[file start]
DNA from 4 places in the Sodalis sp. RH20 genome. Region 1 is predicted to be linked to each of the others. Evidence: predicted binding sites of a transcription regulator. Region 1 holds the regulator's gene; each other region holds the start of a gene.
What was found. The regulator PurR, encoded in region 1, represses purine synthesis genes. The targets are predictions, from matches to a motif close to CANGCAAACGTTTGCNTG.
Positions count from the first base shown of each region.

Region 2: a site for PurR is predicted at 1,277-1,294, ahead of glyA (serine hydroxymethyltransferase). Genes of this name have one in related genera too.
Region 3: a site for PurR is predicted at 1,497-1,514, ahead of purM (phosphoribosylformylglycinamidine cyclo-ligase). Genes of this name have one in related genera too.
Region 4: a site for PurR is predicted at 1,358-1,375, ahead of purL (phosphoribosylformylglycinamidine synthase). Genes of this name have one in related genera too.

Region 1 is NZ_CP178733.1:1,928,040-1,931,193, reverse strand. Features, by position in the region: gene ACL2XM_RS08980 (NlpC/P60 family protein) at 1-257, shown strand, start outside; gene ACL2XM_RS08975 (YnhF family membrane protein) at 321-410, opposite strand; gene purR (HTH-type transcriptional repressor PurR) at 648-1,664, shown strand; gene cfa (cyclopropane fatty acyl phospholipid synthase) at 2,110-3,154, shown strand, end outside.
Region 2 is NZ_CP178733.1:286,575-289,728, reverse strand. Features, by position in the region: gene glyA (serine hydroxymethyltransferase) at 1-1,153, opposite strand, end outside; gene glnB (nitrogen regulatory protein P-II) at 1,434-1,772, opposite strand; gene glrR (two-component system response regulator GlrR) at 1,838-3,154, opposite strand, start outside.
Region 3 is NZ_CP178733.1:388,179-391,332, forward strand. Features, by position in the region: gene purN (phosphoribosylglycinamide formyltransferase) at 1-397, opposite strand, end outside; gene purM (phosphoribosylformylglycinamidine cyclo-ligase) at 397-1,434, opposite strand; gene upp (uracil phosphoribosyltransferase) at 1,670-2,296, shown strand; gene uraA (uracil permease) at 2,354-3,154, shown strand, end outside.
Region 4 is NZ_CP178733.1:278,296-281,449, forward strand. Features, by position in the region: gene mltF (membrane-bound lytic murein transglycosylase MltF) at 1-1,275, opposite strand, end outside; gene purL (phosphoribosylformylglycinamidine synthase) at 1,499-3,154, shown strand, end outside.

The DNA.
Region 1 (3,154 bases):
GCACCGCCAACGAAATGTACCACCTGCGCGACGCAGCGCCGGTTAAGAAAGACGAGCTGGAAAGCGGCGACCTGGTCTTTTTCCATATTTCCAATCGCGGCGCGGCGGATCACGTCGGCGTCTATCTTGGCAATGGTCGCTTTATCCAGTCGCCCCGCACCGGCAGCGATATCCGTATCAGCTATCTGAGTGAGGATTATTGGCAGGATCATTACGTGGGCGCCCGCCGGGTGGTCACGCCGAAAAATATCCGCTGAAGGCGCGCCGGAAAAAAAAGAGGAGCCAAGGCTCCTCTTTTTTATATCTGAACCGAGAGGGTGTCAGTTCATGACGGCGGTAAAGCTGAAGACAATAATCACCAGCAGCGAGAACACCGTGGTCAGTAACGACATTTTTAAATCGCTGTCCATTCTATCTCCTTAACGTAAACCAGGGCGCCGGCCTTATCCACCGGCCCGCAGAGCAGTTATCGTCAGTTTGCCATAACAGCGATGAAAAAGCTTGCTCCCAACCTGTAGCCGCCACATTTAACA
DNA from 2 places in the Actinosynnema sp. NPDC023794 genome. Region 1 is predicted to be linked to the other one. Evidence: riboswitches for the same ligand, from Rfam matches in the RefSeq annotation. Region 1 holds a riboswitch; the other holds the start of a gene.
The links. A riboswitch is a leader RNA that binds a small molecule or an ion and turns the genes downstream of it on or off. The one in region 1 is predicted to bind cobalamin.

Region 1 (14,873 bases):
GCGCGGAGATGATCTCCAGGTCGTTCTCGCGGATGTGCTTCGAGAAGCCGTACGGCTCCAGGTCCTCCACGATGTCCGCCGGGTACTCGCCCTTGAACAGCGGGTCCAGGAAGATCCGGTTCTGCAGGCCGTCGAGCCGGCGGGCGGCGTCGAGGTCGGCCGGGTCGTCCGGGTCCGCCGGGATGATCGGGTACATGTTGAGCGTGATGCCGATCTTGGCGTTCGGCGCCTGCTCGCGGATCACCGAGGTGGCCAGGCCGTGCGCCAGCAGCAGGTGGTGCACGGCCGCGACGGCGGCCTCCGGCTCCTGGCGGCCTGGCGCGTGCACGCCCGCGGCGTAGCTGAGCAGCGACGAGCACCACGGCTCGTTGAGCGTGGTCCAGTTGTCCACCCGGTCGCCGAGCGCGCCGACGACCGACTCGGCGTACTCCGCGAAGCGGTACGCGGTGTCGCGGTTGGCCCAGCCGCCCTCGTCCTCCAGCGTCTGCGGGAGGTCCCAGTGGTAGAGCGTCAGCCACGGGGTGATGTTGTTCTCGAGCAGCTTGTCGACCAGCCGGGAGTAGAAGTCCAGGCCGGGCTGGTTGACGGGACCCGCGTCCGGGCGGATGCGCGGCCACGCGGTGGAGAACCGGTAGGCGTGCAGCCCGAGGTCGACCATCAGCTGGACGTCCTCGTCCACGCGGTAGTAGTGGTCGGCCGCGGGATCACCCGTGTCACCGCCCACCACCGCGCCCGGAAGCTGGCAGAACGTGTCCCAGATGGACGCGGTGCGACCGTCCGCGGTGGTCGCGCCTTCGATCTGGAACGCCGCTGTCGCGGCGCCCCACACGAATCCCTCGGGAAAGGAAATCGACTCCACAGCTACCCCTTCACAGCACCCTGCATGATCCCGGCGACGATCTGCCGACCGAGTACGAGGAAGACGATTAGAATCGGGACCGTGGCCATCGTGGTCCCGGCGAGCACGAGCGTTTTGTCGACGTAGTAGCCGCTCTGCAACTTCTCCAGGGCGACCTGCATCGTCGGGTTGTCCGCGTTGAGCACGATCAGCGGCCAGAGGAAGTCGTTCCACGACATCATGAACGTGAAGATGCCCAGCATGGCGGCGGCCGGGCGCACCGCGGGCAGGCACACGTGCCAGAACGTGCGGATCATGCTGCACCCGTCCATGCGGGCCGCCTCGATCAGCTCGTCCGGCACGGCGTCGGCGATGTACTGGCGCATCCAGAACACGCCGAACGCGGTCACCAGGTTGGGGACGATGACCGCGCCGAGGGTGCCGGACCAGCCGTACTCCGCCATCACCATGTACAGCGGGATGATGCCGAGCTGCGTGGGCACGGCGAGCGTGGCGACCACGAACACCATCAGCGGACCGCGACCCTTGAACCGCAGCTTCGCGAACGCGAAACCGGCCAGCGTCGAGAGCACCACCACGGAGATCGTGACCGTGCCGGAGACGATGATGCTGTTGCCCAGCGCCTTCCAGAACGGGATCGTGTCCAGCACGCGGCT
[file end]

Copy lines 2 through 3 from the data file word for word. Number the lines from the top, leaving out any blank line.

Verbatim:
What was found. The regulator PurR, encoded in region 1, represses purine synthesis genes. The targets are predictions, from matches to a motif close to CANGCAAACGTTTGCNTG.
Positions count from the first base shown of each region.